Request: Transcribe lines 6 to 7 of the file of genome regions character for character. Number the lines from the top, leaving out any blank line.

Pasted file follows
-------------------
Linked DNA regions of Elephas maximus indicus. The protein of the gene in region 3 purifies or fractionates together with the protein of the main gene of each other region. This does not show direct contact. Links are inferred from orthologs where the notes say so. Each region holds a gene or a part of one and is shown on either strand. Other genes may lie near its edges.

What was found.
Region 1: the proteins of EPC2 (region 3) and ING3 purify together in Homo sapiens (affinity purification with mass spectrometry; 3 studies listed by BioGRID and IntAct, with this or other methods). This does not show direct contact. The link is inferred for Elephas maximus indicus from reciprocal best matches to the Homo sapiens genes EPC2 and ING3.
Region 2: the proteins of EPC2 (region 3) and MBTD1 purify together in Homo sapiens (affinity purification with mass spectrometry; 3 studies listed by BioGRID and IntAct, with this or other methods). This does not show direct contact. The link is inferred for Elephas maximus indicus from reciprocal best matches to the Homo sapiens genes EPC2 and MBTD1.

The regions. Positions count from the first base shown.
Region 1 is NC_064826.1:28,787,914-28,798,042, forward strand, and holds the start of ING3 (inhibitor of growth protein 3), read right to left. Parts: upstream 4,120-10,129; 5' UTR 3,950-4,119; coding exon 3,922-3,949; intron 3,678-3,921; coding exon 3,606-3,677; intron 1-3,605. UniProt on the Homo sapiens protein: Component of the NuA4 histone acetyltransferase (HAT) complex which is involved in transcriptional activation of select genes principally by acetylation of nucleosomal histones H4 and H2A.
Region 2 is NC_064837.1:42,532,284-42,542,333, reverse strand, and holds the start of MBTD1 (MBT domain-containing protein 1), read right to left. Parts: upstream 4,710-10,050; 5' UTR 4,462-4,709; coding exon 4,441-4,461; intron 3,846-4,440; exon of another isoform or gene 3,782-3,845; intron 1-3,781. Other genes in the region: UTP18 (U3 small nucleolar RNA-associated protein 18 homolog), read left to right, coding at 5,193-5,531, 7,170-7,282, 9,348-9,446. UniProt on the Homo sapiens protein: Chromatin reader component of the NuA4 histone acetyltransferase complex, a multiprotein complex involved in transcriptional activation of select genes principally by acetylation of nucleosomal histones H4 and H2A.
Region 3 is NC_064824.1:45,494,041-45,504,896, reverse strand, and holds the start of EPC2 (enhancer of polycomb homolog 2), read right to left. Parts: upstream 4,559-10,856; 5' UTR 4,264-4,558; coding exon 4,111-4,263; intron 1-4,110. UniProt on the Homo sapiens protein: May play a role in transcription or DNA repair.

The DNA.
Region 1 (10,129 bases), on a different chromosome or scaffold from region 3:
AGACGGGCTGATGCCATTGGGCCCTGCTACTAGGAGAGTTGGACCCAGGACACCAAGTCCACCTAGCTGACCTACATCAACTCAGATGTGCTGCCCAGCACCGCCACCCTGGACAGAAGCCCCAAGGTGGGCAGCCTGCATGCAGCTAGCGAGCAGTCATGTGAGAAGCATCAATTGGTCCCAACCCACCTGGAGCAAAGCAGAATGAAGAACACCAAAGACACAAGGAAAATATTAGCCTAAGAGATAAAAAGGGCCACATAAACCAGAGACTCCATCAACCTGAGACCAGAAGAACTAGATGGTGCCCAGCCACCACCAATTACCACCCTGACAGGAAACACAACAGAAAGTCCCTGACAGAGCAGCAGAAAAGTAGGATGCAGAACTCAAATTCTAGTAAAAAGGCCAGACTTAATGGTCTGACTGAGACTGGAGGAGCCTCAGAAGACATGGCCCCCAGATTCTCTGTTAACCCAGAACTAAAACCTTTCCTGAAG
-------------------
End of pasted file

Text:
Region 1 is NC_064826.1:28,787,914-28,798,042, forward strand, and holds the start of ING3 (inhibitor of growth protein 3), read right to left. Parts: upstream 4,120-10,129; 5' UTR 3,950-4,119; coding exon 3,922-3,949; intron 3,678-3,921; coding exon 3,606-3,677; intron 1-3,605. UniProt on the Homo sapiens protein: Component of the NuA4 histone acetyltransferase (HAT) complex which is involved in transcriptional activation of select genes principally by acetylation of nucleosomal histones H4 and H2A.
Region 2 is NC_064837.1:42,532,284-42,542,333, reverse strand, and holds the start of MBTD1 (MBT domain-containing protein 1), read right to left. Parts: upstream 4,710-10,050; 5' UTR 4,462-4,709; coding exon 4,441-4,461; intron 3,846-4,440; exon of another isoform or gene 3,782-3,845; intron 1-3,781. Other genes in the region: UTP18 (U3 small nucleolar RNA-associated protein 18 homolog), read left to right, coding at 5,193-5,531, 7,170-7,282, 9,348-9,446. UniProt on the Homo sapiens protein: Chromatin reader component of the NuA4 histone acetyltransferase complex, a multiprotein complex involved in transcriptional activation of select genes principally by acetylation of nucleosomal histones H4 and H2A.